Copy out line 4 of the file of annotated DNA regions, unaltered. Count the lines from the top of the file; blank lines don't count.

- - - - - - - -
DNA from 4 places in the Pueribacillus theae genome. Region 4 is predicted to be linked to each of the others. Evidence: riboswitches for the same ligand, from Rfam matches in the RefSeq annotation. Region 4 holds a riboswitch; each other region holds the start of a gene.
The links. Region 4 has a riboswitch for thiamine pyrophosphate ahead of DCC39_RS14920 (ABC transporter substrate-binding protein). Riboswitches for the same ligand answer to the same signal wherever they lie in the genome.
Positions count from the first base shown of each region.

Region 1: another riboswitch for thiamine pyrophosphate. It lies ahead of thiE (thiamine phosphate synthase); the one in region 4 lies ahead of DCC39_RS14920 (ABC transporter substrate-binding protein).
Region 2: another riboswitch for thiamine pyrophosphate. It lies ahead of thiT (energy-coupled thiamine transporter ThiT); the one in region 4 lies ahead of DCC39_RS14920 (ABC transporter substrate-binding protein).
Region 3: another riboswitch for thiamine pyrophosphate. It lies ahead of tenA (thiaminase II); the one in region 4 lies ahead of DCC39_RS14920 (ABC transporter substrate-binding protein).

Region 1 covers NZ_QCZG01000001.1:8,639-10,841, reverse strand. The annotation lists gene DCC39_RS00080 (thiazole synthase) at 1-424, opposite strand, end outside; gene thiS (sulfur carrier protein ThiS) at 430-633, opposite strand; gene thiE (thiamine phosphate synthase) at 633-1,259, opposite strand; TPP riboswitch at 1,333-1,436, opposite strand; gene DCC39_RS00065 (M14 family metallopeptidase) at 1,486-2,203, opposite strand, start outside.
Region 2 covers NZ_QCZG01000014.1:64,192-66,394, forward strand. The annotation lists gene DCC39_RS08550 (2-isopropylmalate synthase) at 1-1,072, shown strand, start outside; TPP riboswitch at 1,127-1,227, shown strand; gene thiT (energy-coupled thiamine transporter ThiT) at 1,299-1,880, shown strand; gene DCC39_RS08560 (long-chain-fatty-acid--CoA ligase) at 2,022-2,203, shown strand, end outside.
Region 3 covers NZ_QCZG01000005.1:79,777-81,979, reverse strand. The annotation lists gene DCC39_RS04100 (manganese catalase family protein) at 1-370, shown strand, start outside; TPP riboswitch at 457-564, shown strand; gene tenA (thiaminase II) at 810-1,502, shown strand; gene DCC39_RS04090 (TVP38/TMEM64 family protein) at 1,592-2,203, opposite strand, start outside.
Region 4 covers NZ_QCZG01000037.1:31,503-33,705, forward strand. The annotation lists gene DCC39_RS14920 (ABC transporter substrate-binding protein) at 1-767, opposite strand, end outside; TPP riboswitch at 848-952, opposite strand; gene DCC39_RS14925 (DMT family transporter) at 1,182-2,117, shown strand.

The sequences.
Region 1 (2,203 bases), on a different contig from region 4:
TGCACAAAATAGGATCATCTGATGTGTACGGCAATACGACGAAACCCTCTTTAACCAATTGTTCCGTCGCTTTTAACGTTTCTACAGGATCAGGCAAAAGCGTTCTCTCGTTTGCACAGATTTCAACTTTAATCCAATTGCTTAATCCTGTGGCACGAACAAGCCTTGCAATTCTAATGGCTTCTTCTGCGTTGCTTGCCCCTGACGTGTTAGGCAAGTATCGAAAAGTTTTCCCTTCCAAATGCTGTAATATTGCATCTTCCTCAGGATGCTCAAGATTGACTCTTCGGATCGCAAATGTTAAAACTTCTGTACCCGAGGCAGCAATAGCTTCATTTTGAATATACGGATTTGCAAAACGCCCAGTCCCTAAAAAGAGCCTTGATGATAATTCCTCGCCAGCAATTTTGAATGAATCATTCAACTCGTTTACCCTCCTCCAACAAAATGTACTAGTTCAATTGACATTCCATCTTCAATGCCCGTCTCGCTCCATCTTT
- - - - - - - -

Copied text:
Region 1: another riboswitch for thiamine pyrophosphate. It lies ahead of thiE (thiamine phosphate synthase); the one in region 4 lies ahead of DCC39_RS14920 (ABC transporter substrate-binding protein).